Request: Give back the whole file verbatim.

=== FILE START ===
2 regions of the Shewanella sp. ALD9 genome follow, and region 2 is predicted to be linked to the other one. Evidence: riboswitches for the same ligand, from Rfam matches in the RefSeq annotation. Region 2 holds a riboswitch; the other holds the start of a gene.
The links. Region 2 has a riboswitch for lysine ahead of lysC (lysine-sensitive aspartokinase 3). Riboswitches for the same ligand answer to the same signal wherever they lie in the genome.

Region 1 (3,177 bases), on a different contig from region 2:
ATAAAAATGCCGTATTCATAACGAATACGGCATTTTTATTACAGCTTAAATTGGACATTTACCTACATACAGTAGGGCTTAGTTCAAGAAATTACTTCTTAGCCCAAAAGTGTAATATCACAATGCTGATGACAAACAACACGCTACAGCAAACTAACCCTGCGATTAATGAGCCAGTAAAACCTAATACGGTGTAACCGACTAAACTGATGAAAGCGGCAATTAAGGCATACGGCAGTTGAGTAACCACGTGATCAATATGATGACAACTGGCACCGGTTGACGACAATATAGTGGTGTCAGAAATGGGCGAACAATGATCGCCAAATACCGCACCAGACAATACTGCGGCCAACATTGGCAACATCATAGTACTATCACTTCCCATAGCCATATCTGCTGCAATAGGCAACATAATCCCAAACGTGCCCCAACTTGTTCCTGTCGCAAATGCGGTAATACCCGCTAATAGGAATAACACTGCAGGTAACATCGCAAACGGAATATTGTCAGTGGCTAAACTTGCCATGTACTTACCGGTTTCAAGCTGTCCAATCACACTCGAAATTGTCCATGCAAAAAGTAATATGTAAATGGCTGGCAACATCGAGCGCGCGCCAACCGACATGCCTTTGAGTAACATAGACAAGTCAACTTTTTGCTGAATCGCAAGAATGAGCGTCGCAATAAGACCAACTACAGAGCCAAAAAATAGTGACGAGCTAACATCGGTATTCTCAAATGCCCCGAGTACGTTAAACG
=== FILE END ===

2 regions of the Shewanella sp. ALD9 genome follow, and region 2 is predicted to be linked to the other one. Evidence: riboswitches for the same ligand, from Rfam matches in the RefSeq annotation. Region 2 holds a riboswitch; the other holds the start of a gene.
The links. Region 2 has a riboswitch for lysine ahead of lysC (lysine-sensitive aspartokinase 3). Riboswitches for the same ligand answer to the same signal wherever they lie in the genome.

Region 1 (3,177 bases), on a different contig from region 2:
ATAAAAATGCCGTATTCATAACGAATACGGCATTTTTATTACAGCTTAAATTGGACATTTACCTACATACAGTAGGGCTTAGTTCAAGAAATTACTTCTTAGCCCAAAAGTGTAATATCACAATGCTGATGACAAACAACACGCTACAGCAAACTAACCCTGCGATTAATGAGCCAGTAAAACCTAATACGGTGTAACCGACTAAACTGATGAAAGCGGCAATTAAGGCATACGGCAGTTGAGTAACCACGTGATCAATATGATGACAACTGGCACCGGTTGACGACAATATAGTGGTGTCAGAAATGGGCGAACAATGATCGCCAAATACCGCACCAGACAATACTGCGGCCAACATTGGCAACATCATAGTACTATCACTTCCCATAGCCATATCTGCTGCAATAGGCAACATAATCCCAAACGTGCCCCAACTTGTTCCTGTCGCAAATGCGGTAATACCCGCTAATAGGAATAACACTGCAGGTAACATCGCAAACGGAATATTGTCAGTGGCTAAACTTGCCATGTACTTACCGGTTTCAAGCTGTCCAATCACACTCGAAATTGTCCATGCAAAAAGTAATATGTAAATGGCTGGCAACATCGAGCGCGCGCCAACCGACATGCCTTTGAGTAACATAGACAAGTCAACTTTTTGCTGAATCGCAAGAATGAGCGTCGCAATAAGACCAACTACAGAGCCAAAAAATAGTGACGAGCTAACATCGGTATTCTCAAATGCCCCGAGTACGTTAAACG